The knife edge between underground and commercial has never been thinner than now in current music trends – one song, catchy hook, or even just a throwaway lyric is enough to propel an artist to the next height in their career (look at YBN Nahmir, JPEGMAFIA, or many others), but sometimes things aren’t as serendipitous as “right place, right time” – once trends are spotted, there is the temptation to fashion something viral-ready, but usually this falls away as another dispensable project that just melds into the current sound without standing out.
Kirk Knight has done exactly that.
The NY prodigy, rapping mate of Joey Badass and Capital Steez has had a slew of fan-favourite projects in the last few years, showcasing a beautiful command of balancing old-school influences, with more cutting edge production styles to create unique sounds and songs that have garnered acclaim, and helped propel the notoriety of other artists as well (‘Dead Friends’ from Late Night Special, a career standout, steered many fans to the rising talent that is Noname, now a huge figure in Chicago rap). Despite this obvious set of proven skills, IIWII (‘It is what it is’) falls into the trap of attempting to break new ground by grafting current musical styles onto one’s own work – a tragedy, as the jittering and creaking uniqueness of Kirk’s sound is merely an occasional quirk on this album, despite being previously much more integral to his sound.
Kirk’s instrumental work has especially suffered – he is proficient at taking musical cues from a number of sources, and combining them into quirky and hazy beats that are not only textured, but catchy and test his ability to then rap over them. IIWII has gone for slicker drums, more compressed percussion, and whatever other instrumental cues thousands of Metro Boomin cloned beats would feature, completely sapping a previous source of character. As a result, focus shifts more so towards writing, which shouldn’t be an issue for Kirk Knight, as he can rap on an incredible level – but it was the synchronicity between the instrumentals and lyrics that gave his prior work so much character as opposed to now, where although the writing is good, it is insufficient to propel a whole project in the same way it used to.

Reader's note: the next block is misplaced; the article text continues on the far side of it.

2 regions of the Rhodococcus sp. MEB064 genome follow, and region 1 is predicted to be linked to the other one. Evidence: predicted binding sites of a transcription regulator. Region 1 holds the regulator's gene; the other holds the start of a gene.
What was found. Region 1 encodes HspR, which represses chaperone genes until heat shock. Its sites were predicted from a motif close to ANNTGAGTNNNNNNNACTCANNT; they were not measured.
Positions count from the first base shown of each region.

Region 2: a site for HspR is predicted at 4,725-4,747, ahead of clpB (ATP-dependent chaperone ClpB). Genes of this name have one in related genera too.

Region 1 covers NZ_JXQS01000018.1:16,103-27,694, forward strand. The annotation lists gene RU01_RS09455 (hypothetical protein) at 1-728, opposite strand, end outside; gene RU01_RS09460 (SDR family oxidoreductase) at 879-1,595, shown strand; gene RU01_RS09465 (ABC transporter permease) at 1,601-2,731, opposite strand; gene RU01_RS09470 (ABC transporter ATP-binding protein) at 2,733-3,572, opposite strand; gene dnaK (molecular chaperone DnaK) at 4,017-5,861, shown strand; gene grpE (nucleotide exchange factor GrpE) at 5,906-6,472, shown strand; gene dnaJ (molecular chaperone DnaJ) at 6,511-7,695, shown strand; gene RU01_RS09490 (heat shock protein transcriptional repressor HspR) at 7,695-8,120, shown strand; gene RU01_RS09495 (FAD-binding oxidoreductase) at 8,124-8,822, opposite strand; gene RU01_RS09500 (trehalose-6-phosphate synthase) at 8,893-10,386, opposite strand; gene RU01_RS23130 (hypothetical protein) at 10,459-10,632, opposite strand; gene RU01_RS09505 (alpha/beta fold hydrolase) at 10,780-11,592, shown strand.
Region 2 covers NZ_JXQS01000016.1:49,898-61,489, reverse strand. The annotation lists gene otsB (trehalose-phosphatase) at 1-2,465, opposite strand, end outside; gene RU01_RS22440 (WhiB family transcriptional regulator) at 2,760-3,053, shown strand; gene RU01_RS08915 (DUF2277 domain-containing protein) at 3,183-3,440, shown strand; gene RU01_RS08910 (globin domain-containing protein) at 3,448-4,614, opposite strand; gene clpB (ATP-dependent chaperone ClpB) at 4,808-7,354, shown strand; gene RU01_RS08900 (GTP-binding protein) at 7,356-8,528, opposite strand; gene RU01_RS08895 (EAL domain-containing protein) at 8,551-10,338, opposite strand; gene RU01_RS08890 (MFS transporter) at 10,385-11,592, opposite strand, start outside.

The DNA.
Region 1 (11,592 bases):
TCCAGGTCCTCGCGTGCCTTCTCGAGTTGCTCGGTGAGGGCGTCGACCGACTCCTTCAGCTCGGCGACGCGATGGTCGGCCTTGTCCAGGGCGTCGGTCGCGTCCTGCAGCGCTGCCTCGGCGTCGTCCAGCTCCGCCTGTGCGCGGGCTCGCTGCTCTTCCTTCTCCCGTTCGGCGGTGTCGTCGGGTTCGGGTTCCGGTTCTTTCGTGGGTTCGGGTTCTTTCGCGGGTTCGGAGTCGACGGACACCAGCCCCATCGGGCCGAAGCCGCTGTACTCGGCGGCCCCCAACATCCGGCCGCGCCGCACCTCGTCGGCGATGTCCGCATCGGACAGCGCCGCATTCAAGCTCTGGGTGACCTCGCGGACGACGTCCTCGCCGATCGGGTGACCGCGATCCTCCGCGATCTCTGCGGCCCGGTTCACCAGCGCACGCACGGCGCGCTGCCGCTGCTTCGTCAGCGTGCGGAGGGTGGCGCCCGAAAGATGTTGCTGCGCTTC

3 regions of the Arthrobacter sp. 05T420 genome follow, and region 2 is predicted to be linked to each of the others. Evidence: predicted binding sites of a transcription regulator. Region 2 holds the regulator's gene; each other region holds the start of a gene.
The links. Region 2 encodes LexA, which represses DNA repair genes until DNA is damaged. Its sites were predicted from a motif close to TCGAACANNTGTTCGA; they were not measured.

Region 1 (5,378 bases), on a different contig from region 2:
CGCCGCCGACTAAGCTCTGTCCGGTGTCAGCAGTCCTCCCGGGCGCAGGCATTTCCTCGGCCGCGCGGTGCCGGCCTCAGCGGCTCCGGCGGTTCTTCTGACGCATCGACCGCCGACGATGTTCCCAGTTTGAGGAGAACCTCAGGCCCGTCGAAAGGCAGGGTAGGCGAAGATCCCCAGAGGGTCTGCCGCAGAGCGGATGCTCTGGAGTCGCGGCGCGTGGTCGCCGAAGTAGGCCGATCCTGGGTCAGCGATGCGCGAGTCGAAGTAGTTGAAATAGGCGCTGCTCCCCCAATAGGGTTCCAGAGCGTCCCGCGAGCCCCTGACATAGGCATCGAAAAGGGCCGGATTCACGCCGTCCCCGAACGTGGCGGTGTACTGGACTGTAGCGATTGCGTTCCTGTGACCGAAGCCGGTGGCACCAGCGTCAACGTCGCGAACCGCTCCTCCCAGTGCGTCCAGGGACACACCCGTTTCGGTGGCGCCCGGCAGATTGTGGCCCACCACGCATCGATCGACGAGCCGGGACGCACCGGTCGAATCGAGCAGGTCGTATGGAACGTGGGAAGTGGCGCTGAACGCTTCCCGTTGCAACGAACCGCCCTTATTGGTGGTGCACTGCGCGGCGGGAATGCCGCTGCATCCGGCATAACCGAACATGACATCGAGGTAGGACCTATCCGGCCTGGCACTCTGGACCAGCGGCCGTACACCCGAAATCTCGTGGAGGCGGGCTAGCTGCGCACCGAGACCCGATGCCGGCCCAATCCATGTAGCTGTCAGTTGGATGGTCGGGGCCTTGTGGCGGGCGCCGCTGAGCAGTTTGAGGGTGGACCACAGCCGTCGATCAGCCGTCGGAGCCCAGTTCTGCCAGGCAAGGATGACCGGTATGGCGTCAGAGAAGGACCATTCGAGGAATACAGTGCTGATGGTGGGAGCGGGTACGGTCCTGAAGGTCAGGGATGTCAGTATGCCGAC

This inability to establish momentum is shown by the first few tracks, as M.O and Different Day are strong starts, but fail to make any of the subsequent tracks of the album any more memorable – as across 12 songs, there is insufficient variety showcased, which Kirk used to be able to do across a single song, let alone what should be his breakout album. In the last third of the album, finishing the project is almost a chore – as the struggle raps of ‘about to make it’ and ‘look at how far I’ve come’ gets very old over the same 12 instrumentals.
This review itself may feel tinged by nostalgia or attempting to not allow an artist to develop – but there has been an explicit reduction in the quality of art showcased by Kirk, as any uniqueness and character is completely nonexistent, and despite the potential always imbued within his craft, there has been little done to capitalise upon that and actually put out a memorable project, instead it is clear he has steered himself in the more explicitly commercial direction, and that cannot be seen as commendable from an artistic or musical standpoint.
Overall this album is underwhelming, and an almost melancholy example of what happens when chasing the top is attempted through taking an easy way out – overly digestible music choices. As a result, this album may glide through the background of an event, or have a few alright head-nod ready tracks, but as an album the only cohesion or theme is the fact that ultimately this album is in fact what it is, an average attempt at what the industry is already churning out in excess.
ONE AND A HALF STARS (OUT OF FIVE)
IIWII is out now.